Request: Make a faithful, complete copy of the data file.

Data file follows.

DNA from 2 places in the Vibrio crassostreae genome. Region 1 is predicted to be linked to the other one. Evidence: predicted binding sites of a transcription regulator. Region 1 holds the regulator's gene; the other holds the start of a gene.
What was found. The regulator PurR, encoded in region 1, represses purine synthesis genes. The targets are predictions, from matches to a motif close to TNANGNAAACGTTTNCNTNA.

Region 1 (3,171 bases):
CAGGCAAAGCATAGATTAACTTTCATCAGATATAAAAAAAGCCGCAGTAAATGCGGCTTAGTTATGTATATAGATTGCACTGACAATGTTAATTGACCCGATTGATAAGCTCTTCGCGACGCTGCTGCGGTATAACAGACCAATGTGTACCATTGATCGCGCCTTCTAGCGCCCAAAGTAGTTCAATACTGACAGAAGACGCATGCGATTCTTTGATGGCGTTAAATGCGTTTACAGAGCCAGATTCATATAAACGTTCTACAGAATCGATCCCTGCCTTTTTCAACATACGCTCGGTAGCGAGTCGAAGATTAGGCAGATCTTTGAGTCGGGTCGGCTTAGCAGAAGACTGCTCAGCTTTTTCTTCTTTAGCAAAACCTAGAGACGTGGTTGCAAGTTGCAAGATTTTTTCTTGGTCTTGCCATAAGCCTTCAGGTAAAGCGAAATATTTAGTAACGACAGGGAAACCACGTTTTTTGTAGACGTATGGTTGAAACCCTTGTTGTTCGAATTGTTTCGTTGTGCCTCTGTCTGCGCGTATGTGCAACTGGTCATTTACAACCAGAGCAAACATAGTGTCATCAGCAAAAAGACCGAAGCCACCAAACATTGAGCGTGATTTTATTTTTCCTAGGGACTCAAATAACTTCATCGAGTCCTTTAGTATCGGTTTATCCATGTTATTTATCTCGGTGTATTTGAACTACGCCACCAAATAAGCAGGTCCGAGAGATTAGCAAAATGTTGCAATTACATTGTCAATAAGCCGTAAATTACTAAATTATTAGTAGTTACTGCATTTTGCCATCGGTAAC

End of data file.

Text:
DNA from 2 places in the Vibrio crassostreae genome. Region 1 is predicted to be linked to the other one. Evidence: predicted binding sites of a transcription regulator. Region 1 holds the regulator's gene; the other holds the start of a gene.
What was found. The regulator PurR, encoded in region 1, represses purine synthesis genes. The targets are predictions, from matches to a motif close to TNANGNAAACGTTTNCNTNA.

Region 1 (3,171 bases):
CAGGCAAAGCATAGATTAACTTTCATCAGATATAAAAAAAGCCGCAGTAAATGCGGCTTAGTTATGTATATAGATTGCACTGACAATGTTAATTGACCCGATTGATAAGCTCTTCGCGACGCTGCTGCGGTATAACAGACCAATGTGTACCATTGATCGCGCCTTCTAGCGCCCAAAGTAGTTCAATACTGACAGAAGACGCATGCGATTCTTTGATGGCGTTAAATGCGTTTACAGAGCCAGATTCATATAAACGTTCTACAGAATCGATCCCTGCCTTTTTCAACATACGCTCGGTAGCGAGTCGAAGATTAGGCAGATCTTTGAGTCGGGTCGGCTTAGCAGAAGACTGCTCAGCTTTTTCTTCTTTAGCAAAACCTAGAGACGTGGTTGCAAGTTGCAAGATTTTTTCTTGGTCTTGCCATAAGCCTTCAGGTAAAGCGAAATATTTAGTAACGACAGGGAAACCACGTTTTTTGTAGACGTATGGTTGAAACCCTTGTTGTTCGAATTGTTTCGTTGTGCCTCTGTCTGCGCGTATGTGCAACTGGTCATTTACAACCAGAGCAAACATAGTGTCATCAGCAAAAAGACCGAAGCCACCAAACATTGAGCGTGATTTTATTTTTCCTAGGGACTCAAATAACTTCATCGAGTCCTTTAGTATCGGTTTATCCATGTTATTTATCTCGGTGTATTTGAACTACGCCACCAAATAAGCAGGTCCGAGAGATTAGCAAAATGTTGCAATTACATTGTCAATAAGCCGTAAATTACTAAATTATTAGTAGTTACTGCATTTTGCCATCGGTAAC